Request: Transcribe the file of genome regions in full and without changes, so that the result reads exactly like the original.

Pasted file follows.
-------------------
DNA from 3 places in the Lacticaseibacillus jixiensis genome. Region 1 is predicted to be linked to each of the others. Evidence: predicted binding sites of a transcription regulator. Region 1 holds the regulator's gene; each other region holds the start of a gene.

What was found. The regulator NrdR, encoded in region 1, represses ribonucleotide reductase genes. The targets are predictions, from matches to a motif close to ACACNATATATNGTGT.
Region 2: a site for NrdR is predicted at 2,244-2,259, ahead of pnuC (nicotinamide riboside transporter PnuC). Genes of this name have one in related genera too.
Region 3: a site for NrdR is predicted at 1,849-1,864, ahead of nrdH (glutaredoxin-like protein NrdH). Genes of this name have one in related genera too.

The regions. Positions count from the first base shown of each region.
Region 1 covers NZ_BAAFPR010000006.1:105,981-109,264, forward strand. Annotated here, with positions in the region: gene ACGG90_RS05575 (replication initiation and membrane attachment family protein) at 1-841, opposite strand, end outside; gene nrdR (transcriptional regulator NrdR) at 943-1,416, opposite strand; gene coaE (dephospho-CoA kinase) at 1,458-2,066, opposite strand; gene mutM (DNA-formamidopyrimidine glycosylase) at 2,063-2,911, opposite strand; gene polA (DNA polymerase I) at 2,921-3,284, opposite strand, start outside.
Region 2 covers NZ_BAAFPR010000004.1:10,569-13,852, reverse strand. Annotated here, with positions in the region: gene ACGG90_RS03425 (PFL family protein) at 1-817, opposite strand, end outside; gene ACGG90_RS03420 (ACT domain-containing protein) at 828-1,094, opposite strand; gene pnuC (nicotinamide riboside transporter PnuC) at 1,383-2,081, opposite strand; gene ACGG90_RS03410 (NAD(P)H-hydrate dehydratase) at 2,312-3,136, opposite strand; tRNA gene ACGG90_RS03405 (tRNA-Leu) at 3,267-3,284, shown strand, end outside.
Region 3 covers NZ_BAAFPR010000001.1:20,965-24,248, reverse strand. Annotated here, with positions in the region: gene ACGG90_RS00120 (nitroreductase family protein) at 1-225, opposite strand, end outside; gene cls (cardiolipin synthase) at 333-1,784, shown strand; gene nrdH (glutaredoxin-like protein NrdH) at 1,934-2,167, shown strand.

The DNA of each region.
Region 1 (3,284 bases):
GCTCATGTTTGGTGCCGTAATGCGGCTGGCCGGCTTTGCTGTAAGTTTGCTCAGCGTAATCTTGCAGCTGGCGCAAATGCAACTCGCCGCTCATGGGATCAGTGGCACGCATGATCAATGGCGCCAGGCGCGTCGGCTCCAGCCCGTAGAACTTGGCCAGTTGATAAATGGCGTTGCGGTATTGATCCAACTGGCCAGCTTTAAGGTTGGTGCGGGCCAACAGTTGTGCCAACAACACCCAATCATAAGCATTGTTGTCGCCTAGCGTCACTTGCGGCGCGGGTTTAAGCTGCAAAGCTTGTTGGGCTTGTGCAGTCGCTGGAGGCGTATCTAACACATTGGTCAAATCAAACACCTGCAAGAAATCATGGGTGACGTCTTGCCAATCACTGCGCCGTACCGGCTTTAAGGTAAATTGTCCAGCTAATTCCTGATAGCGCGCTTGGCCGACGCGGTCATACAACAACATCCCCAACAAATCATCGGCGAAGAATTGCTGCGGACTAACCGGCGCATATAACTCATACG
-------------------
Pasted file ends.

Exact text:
DNA from 3 places in the Lacticaseibacillus jixiensis genome. Region 1 is predicted to be linked to each of the others. Evidence: predicted binding sites of a transcription regulator. Region 1 holds the regulator's gene; each other region holds the start of a gene.

What was found. The regulator NrdR, encoded in region 1, represses ribonucleotide reductase genes. The targets are predictions, from matches to a motif close to ACACNATATATNGTGT.
Region 2: a site for NrdR is predicted at 2,244-2,259, ahead of pnuC (nicotinamide riboside transporter PnuC). Genes of this name have one in related genera too.
Region 3: a site for NrdR is predicted at 1,849-1,864, ahead of nrdH (glutaredoxin-like protein NrdH). Genes of this name have one in related genera too.

The regions. Positions count from the first base shown of each region.
Region 1 covers NZ_BAAFPR010000006.1:105,981-109,264, forward strand. Annotated here, with positions in the region: gene ACGG90_RS05575 (replication initiation and membrane attachment family protein) at 1-841, opposite strand, end outside; gene nrdR (transcriptional regulator NrdR) at 943-1,416, opposite strand; gene coaE (dephospho-CoA kinase) at 1,458-2,066, opposite strand; gene mutM (DNA-formamidopyrimidine glycosylase) at 2,063-2,911, opposite strand; gene polA (DNA polymerase I) at 2,921-3,284, opposite strand, start outside.
Region 2 covers NZ_BAAFPR010000004.1:10,569-13,852, reverse strand. Annotated here, with positions in the region: gene ACGG90_RS03425 (PFL family protein) at 1-817, opposite strand, end outside; gene ACGG90_RS03420 (ACT domain-containing protein) at 828-1,094, opposite strand; gene pnuC (nicotinamide riboside transporter PnuC) at 1,383-2,081, opposite strand; gene ACGG90_RS03410 (NAD(P)H-hydrate dehydratase) at 2,312-3,136, opposite strand; tRNA gene ACGG90_RS03405 (tRNA-Leu) at 3,267-3,284, shown strand, end outside.
Region 3 covers NZ_BAAFPR010000001.1:20,965-24,248, reverse strand. Annotated here, with positions in the region: gene ACGG90_RS00120 (nitroreductase family protein) at 1-225, opposite strand, end outside; gene cls (cardiolipin synthase) at 333-1,784, shown strand; gene nrdH (glutaredoxin-like protein NrdH) at 1,934-2,167, shown strand.

The DNA of each region.
Region 1 (3,284 bases):
GCTCATGTTTGGTGCCGTAATGCGGCTGGCCGGCTTTGCTGTAAGTTTGCTCAGCGTAATCTTGCAGCTGGCGCAAATGCAACTCGCCGCTCATGGGATCAGTGGCACGCATGATCAATGGCGCCAGGCGCGTCGGCTCCAGCCCGTAGAACTTGGCCAGTTGATAAATGGCGTTGCGGTATTGATCCAACTGGCCAGCTTTAAGGTTGGTGCGGGCCAACAGTTGTGCCAACAACACCCAATCATAAGCATTGTTGTCGCCTAGCGTCACTTGCGGCGCGGGTTTAAGCTGCAAAGCTTGTTGGGCTTGTGCAGTCGCTGGAGGCGTATCTAACACATTGGTCAAATCAAACACCTGCAAGAAATCATGGGTGACGTCTTGCCAATCACTGCGCCGTACCGGCTTTAAGGTAAATTGTCCAGCTAATTCCTGATAGCGCGCTTGGCCGACGCGGTCATACAACAACATCCCCAACAAATCATCGGCGAAGAATTGCTGCGGACTAACCGGCGCATATAACTCATACG